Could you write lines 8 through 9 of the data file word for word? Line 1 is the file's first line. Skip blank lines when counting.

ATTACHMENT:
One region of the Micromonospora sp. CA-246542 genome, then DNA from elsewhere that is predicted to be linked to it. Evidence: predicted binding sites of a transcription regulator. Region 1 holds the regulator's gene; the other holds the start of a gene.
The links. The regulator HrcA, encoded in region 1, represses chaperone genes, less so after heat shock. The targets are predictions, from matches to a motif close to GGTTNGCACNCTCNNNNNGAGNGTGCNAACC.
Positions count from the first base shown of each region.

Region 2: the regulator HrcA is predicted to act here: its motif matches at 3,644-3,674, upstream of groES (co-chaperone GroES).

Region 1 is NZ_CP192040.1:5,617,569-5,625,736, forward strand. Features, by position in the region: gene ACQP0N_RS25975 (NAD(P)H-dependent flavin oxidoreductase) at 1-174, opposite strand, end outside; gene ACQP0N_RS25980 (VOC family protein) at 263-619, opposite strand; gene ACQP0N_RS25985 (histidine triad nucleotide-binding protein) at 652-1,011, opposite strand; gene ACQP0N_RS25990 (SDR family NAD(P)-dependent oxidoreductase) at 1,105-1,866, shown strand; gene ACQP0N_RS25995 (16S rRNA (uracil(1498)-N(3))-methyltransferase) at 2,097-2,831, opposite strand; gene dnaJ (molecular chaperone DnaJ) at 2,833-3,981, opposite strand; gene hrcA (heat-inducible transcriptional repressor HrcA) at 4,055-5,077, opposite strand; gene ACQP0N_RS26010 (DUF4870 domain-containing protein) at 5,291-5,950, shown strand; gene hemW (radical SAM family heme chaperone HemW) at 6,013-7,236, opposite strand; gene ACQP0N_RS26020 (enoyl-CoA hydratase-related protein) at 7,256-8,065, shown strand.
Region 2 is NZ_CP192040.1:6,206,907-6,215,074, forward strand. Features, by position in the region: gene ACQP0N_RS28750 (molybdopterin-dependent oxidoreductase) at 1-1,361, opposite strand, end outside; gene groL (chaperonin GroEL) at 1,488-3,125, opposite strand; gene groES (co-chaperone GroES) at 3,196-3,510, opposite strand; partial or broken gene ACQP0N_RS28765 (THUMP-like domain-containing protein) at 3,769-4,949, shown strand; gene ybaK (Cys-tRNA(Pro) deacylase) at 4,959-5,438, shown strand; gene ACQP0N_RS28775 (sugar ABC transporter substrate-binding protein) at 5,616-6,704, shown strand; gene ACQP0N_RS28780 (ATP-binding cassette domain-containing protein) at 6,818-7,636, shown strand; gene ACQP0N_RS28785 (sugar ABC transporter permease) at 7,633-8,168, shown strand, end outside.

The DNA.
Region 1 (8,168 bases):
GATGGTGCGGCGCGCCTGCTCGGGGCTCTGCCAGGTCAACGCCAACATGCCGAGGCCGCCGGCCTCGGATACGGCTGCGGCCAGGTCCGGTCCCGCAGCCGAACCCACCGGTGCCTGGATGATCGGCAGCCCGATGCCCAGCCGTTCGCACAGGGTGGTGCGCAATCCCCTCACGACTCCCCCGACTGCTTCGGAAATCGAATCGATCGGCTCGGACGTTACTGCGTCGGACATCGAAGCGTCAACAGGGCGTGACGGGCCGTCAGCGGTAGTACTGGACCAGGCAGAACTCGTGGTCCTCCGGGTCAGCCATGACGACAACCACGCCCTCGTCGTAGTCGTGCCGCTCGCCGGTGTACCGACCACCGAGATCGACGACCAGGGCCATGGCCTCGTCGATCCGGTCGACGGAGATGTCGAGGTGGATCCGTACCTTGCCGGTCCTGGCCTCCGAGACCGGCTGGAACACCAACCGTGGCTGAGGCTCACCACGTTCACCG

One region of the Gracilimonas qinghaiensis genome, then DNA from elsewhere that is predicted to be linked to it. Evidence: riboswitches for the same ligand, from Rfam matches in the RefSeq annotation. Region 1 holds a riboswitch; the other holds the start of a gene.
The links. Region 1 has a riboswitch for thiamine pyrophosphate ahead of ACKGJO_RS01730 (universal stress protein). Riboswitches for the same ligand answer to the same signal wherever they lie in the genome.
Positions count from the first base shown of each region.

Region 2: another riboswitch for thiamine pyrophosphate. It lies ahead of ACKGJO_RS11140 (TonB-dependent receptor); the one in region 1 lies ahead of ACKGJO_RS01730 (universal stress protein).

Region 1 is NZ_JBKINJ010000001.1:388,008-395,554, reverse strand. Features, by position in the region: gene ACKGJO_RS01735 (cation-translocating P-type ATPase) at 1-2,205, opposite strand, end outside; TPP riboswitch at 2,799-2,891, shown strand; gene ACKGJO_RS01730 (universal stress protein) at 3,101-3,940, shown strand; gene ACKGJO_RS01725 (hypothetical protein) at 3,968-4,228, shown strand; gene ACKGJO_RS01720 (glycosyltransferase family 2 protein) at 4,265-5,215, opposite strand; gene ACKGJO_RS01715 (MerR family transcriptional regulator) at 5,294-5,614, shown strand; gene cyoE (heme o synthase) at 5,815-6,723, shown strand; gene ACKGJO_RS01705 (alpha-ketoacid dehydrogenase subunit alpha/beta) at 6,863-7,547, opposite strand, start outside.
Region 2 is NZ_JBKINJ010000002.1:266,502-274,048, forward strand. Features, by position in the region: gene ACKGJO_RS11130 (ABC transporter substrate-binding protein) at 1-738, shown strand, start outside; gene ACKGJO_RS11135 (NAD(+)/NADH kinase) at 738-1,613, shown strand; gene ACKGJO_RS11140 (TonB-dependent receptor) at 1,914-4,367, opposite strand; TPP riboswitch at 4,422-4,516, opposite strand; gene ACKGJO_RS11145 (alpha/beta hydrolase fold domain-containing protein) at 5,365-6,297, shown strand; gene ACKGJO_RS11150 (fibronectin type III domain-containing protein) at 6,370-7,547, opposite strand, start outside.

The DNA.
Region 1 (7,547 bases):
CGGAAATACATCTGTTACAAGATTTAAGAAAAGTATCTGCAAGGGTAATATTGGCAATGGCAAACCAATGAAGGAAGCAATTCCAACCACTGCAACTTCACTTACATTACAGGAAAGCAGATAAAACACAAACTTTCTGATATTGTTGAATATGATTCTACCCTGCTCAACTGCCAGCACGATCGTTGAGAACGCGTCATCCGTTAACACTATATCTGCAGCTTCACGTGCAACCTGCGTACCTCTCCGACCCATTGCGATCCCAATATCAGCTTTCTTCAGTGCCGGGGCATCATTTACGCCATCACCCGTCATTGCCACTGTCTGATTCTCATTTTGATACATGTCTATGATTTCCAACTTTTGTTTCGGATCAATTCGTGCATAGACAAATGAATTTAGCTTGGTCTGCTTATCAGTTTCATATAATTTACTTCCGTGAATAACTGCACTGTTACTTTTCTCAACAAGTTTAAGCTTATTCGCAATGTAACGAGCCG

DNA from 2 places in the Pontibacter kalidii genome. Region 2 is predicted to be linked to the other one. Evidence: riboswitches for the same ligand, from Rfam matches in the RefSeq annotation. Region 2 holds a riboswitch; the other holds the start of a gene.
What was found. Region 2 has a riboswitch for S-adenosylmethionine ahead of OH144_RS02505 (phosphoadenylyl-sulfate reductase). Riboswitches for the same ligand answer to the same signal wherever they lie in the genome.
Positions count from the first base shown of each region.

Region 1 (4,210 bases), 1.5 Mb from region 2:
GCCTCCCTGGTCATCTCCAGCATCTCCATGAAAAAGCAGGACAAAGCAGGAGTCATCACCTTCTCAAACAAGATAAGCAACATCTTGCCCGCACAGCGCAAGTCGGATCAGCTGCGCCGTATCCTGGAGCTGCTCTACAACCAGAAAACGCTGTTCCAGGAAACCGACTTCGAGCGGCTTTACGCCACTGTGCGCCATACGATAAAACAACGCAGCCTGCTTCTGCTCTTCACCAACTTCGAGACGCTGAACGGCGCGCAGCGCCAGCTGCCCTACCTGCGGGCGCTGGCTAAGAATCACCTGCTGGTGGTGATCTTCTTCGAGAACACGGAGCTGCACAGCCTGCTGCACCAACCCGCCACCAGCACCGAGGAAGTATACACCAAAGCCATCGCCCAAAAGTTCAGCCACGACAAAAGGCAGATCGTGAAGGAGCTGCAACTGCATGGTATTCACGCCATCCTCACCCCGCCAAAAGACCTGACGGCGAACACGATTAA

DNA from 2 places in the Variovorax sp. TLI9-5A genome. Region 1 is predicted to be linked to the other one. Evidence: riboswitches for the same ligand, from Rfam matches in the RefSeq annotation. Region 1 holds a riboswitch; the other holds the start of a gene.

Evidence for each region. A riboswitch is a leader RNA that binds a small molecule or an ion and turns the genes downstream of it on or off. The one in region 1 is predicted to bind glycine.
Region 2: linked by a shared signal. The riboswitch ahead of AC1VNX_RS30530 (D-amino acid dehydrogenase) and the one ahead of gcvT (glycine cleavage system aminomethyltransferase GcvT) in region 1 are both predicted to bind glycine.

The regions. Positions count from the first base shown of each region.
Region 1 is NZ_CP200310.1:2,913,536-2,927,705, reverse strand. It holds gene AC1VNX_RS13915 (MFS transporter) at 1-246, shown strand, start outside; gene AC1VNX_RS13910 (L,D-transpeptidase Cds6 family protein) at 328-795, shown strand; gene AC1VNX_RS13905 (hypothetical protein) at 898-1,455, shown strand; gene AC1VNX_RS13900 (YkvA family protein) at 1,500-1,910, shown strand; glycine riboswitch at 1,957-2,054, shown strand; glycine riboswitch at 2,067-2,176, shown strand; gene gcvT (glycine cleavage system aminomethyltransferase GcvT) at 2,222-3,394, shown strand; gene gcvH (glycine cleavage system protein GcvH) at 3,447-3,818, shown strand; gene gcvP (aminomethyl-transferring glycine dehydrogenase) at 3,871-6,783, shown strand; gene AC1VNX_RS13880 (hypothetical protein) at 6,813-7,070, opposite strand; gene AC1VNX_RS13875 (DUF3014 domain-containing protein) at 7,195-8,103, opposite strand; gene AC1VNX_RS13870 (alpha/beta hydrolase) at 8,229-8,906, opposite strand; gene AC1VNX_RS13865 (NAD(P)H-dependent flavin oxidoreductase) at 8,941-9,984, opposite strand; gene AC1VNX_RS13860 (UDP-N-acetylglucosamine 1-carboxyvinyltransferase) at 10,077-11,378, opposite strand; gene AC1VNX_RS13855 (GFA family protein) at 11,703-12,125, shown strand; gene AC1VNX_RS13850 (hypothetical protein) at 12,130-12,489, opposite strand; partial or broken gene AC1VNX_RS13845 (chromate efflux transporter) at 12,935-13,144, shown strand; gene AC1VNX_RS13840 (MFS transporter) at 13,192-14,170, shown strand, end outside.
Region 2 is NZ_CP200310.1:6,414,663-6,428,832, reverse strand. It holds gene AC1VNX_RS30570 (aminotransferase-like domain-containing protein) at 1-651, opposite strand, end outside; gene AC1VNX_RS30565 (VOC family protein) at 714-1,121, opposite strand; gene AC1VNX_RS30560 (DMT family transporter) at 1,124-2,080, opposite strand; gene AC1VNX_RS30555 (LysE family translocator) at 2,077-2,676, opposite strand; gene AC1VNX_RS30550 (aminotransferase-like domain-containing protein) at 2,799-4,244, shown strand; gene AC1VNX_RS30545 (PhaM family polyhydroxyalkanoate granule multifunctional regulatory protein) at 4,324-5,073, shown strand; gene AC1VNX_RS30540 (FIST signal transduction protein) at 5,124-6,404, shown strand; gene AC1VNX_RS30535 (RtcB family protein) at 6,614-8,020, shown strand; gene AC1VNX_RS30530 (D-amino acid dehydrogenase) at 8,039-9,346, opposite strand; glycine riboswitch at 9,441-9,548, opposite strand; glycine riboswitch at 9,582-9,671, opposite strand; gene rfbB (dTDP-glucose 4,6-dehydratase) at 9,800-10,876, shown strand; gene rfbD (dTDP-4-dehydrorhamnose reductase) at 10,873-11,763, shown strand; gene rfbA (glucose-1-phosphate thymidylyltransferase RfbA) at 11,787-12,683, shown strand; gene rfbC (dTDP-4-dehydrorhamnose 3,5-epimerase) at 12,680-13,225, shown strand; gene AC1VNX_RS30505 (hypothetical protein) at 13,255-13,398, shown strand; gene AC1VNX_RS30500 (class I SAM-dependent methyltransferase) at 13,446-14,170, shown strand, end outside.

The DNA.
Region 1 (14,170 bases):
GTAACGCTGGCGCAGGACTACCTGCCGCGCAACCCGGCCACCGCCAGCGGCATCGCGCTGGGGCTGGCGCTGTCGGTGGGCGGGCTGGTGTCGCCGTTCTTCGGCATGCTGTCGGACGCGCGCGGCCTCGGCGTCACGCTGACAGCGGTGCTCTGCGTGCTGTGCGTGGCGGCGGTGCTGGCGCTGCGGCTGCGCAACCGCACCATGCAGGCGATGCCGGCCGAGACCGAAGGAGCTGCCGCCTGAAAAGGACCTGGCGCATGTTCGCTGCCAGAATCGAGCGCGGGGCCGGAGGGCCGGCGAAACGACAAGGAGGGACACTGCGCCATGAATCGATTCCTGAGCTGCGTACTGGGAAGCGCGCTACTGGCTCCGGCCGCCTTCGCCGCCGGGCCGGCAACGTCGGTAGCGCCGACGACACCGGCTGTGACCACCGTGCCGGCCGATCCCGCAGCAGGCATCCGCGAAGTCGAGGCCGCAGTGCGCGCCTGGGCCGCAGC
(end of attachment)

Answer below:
Region 1 (8,168 bases):
GATGGTGCGGCGCGCCTGCTCGGGGCTCTGCCAGGTCAACGCCAACATGCCGAGGCCGCCGGCCTCGGATACGGCTGCGGCCAGGTCCGGTCCCGCAGCCGAACCCACCGGTGCCTGGATGATCGGCAGCCCGATGCCCAGCCGTTCGCACAGGGTGGTGCGCAATCCCCTCACGACTCCCCCGACTGCTTCGGAAATCGAATCGATCGGCTCGGACGTTACTGCGTCGGACATCGAAGCGTCAACAGGGCGTGACGGGCCGTCAGCGGTAGTACTGGACCAGGCAGAACTCGTGGTCCTCCGGGTCAGCCATGACGACAACCACGCCCTCGTCGTAGTCGTGCCGCTCGCCGGTGTACCGACCACCGAGATCGACGACCAGGGCCATGGCCTCGTCGATCCGGTCGACGGAGATGTCGAGGTGGATCCGTACCTTGCCGGTCCTGGCCTCCGAGACCGGCTGGAACACCAACCGTGGCTGAGGCTCACCACGTTCACCG